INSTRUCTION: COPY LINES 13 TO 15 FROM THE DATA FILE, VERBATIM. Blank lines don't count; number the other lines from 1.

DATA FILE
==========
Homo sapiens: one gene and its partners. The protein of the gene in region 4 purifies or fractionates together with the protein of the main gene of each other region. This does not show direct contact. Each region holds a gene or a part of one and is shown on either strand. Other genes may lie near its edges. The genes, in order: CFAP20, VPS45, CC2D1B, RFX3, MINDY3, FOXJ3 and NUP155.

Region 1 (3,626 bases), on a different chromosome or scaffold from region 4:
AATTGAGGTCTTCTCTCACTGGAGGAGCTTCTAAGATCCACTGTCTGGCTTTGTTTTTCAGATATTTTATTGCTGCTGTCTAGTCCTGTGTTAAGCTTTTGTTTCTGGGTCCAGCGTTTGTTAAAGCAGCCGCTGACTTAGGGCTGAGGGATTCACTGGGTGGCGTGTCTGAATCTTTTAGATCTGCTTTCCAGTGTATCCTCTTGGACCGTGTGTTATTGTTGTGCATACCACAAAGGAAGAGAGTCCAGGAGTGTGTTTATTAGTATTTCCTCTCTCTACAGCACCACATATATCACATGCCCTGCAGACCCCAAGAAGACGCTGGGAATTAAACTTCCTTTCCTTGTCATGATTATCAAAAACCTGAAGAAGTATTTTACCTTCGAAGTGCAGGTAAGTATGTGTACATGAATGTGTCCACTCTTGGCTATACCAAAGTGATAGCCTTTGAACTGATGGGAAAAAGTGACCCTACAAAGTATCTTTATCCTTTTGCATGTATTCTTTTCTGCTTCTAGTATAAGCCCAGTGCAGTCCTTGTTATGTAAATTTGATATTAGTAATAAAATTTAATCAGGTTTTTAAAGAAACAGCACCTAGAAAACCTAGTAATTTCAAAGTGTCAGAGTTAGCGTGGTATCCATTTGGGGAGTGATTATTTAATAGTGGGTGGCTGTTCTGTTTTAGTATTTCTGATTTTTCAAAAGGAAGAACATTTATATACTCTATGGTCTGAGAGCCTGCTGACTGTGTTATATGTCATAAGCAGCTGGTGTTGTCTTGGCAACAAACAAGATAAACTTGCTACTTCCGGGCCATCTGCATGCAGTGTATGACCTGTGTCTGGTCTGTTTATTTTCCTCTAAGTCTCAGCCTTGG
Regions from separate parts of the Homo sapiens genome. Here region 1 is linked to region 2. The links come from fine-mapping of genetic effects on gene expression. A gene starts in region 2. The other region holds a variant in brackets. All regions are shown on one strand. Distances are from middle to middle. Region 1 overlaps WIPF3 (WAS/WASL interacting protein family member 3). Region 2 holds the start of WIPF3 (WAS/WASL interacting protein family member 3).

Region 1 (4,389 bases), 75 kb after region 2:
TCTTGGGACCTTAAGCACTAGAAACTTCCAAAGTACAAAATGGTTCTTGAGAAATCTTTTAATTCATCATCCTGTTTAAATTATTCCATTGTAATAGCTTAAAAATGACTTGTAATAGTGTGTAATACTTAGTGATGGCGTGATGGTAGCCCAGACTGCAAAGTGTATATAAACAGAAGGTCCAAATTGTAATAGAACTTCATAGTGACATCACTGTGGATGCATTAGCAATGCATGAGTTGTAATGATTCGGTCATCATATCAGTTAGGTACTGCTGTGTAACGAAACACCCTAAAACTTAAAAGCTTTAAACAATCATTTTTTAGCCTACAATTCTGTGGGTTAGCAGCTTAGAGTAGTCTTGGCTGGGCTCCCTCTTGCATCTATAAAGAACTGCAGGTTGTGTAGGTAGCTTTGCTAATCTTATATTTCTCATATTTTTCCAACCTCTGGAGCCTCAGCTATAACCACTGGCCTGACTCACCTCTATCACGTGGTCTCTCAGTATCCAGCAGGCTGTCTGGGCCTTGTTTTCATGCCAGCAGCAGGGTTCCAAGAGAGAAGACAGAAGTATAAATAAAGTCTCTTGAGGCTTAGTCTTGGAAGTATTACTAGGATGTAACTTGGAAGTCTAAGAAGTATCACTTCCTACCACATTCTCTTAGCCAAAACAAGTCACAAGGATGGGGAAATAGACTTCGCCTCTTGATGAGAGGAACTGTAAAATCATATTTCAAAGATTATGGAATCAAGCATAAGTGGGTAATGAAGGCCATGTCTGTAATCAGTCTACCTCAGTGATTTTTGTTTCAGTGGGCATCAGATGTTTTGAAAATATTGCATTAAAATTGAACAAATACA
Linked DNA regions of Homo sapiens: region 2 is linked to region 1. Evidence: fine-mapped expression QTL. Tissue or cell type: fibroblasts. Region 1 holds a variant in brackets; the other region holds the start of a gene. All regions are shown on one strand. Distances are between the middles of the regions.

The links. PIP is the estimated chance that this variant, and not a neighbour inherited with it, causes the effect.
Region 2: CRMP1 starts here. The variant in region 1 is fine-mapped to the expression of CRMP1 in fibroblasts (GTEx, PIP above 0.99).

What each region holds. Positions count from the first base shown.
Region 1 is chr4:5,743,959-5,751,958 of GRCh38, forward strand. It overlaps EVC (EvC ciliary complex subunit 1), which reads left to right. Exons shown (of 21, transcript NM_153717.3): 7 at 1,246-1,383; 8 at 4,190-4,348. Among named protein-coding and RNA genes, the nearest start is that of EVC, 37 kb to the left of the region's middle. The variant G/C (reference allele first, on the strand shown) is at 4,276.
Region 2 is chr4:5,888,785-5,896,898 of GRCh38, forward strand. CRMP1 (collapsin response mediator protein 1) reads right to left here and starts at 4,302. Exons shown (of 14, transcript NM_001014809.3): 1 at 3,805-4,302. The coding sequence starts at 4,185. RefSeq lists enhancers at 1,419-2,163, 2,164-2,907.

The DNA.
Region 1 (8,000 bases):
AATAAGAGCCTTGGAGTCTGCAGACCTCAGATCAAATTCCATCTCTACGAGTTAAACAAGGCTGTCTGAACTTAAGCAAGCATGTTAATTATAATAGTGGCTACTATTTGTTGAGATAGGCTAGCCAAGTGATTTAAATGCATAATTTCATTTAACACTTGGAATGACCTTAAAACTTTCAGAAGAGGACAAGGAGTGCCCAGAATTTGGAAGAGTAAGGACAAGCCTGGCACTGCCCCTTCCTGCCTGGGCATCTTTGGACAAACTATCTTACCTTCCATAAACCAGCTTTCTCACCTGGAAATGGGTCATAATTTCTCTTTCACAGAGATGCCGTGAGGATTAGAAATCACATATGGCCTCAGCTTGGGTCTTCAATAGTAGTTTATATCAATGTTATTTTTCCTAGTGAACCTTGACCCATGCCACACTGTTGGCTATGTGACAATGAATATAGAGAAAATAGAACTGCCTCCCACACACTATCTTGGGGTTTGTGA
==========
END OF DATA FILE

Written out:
The DNA.
Region 1 (8,000 bases):
AATAAGAGCCTTGGAGTCTGCAGACCTCAGATCAAATTCCATCTCTACGAGTTAAACAAGGCTGTCTGAACTTAAGCAAGCATGTTAATTATAATAGTGGCTACTATTTGTTGAGATAGGCTAGCCAAGTGATTTAAATGCATAATTTCATTTAACACTTGGAATGACCTTAAAACTTTCAGAAGAGGACAAGGAGTGCCCAGAATTTGGAAGAGTAAGGACAAGCCTGGCACTGCCCCTTCCTGCCTGGGCATCTTTGGACAAACTATCTTACCTTCCATAAACCAGCTTTCTCACCTGGAAATGGGTCATAATTTCTCTTTCACAGAGATGCCGTGAGGATTAGAAATCACATATGGCCTCAGCTTGGGTCTTCAATAGTAGTTTATATCAATGTTATTTTTCCTAGTGAACCTTGACCCATGCCACACTGTTGGCTATGTGACAATGAATATAGAGAAAATAGAACTGCCTCCCACACACTATCTTGGGGTTTGTGA